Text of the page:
Early in my own training as a registered nurse, I was inspired by Dr. Patricia Benner’s seminal work, From Novice to Expert, which insightfully describes how nurses develop their practice over time, reaching different milestones while accumulating clinical experience.1 Focus and approach to new situations change at each level.
Benner describes novice nurses having no experience; use rules to help perform tasks, aiming to follow instruction. With some actual experience, advanced beginner nurses show acceptable performance and begin to form principles to guide their actions. Approximately 2 to 3 years into practice, the competent nurse is more aware of long-term goals, having gained perspective from planning their own actions; efficiency and organization are key at this level. The proficient nurse perceives and understands situations as whole parts, having a holistic understanding of nursing, leading to better decision making. The expert nurse no longer primarily relies on principles, rules, or guidelines to connect situations and determine actions. Expert nurses have a deeper background of experience and an intuitive grasp of clinical situations, and they perform with fluidity, flexibility, and high-proficiency.
Changing focus in navigator development Similarly, in the development of my role as an oncology nurse navigator, there seems to be a progression, which is most evident through the questions that physicians have asked about my role. The nurse navigator role’s focus moved from logistics, to education, then counseling, and finally into care transitions.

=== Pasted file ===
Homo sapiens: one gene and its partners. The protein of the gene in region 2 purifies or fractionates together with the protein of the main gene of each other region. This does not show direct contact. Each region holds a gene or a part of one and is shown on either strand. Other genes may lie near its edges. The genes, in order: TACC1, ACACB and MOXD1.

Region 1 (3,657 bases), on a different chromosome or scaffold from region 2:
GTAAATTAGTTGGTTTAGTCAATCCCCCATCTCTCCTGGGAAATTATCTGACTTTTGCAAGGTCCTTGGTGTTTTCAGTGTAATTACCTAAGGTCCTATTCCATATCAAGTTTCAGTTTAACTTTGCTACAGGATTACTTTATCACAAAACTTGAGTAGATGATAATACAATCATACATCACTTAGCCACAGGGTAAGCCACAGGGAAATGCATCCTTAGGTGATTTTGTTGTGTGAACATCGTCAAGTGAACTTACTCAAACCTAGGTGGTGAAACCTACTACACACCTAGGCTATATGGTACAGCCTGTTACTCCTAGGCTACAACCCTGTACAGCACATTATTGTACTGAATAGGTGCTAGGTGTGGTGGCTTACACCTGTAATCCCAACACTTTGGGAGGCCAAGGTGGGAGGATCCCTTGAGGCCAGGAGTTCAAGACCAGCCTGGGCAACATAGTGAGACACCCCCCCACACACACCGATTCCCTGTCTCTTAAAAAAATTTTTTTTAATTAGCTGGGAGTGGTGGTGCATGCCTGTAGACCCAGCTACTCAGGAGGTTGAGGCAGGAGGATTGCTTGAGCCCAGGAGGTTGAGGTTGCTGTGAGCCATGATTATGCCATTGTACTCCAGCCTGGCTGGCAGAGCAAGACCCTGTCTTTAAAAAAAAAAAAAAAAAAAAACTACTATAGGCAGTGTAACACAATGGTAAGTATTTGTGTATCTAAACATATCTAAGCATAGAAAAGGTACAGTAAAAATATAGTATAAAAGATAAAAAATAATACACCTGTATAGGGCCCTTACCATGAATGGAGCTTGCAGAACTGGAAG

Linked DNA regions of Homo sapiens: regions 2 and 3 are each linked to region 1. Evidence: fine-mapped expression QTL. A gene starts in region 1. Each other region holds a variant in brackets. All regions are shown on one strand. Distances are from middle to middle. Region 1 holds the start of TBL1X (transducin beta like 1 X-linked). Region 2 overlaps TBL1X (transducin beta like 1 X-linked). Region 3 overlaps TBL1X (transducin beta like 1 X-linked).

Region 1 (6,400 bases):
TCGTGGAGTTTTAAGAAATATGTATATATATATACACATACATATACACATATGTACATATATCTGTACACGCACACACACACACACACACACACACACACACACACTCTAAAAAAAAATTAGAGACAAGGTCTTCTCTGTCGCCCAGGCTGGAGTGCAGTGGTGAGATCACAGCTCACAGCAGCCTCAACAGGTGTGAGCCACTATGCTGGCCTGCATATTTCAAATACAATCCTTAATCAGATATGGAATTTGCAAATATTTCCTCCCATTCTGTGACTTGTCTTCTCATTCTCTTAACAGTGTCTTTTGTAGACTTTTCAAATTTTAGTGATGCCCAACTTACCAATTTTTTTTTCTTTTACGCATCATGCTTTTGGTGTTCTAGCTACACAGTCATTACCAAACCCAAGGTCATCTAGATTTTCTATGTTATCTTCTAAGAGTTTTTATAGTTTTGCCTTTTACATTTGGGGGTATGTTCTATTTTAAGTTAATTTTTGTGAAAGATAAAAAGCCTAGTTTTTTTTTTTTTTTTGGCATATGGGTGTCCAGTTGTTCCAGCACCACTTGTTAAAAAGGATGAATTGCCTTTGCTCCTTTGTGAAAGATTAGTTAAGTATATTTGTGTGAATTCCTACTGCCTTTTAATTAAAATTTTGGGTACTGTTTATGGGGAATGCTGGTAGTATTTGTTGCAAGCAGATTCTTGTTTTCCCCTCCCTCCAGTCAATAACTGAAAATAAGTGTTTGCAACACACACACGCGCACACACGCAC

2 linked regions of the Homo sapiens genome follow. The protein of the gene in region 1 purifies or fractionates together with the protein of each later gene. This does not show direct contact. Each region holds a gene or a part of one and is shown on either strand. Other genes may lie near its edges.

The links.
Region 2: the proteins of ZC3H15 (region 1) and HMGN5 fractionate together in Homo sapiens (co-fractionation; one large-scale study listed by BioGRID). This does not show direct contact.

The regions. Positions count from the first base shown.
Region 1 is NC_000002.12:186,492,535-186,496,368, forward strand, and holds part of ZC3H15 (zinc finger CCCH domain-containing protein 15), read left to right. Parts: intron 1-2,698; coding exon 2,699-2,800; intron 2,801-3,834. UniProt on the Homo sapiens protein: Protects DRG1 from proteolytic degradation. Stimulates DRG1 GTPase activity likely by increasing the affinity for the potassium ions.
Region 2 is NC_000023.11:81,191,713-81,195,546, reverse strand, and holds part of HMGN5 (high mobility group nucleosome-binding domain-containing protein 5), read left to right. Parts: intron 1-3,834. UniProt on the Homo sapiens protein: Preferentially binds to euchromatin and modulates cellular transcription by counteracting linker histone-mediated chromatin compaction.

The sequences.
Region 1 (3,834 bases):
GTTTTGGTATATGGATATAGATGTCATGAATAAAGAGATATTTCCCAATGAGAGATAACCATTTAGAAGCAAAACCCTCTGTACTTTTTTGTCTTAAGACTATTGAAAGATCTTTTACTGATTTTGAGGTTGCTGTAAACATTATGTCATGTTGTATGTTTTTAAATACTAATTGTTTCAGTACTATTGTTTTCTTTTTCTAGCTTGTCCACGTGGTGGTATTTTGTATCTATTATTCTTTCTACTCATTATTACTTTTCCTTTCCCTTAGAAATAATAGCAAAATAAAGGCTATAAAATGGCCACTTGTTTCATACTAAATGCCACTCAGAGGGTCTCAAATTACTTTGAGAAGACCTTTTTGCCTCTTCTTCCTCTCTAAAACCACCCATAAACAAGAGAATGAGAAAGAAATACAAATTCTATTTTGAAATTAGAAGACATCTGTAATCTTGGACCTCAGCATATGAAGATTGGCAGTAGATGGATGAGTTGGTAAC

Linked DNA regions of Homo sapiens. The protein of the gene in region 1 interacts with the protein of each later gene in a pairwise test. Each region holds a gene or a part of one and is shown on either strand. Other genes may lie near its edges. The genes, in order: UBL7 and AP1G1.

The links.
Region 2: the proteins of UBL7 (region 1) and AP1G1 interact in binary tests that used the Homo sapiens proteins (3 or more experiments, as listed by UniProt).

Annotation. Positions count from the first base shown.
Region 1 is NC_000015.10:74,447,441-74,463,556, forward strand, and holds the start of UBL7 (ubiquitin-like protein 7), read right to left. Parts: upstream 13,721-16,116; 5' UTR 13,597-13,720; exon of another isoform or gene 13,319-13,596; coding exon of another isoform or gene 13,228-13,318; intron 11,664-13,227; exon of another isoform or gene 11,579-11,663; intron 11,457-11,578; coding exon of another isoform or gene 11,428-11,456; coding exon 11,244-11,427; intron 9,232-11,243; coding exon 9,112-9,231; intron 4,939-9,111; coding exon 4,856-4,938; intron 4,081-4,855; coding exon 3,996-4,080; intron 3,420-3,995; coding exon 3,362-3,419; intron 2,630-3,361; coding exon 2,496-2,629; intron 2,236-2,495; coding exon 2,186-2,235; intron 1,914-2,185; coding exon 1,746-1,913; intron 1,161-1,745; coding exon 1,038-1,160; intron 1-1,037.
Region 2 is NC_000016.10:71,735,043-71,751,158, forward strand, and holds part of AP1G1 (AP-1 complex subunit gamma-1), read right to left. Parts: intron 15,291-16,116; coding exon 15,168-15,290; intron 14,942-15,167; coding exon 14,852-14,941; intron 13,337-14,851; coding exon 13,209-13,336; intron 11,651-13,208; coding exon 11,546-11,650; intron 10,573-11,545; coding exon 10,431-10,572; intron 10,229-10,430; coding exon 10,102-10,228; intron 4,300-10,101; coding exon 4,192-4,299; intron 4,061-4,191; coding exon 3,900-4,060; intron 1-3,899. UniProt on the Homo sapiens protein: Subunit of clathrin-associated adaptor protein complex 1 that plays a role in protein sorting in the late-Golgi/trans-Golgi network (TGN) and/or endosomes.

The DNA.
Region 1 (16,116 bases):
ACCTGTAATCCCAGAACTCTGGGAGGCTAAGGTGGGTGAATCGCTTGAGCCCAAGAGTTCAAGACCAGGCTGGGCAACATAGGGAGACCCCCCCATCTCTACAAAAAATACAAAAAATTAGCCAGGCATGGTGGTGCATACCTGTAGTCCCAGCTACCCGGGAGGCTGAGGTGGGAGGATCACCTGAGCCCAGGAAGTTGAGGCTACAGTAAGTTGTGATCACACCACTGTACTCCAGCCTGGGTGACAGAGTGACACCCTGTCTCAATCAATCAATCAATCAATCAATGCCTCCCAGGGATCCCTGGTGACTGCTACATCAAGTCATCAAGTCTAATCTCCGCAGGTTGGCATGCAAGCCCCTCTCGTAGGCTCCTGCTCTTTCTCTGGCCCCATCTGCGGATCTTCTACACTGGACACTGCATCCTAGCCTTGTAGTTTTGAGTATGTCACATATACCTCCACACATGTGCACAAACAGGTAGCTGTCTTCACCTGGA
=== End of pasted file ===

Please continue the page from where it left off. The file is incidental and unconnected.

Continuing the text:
Logistics Early on, they asked, “What is a navigator? How will this help me?”
At this stage, much of my practice focused on logistics, helping patients with newly diagnosed prostate cancer make consultation appointments and coordinate treatment schedules. Much of my time was spent trying to recruit patients, and urging physicians to refer patients to me.
Education As the nurse navigator program grew, the physicians asked, “What is the navigator teaching my patients? How do I refer?”
As my role developed, I began to spend more time with patients during individualized education sessions, teaching them about their new diagnosis and answering questions about the treatments to follow. Less time was spent on recruiting patients, and seeing the navigator become one of the expected appointments for patients receiving a new diagnosis.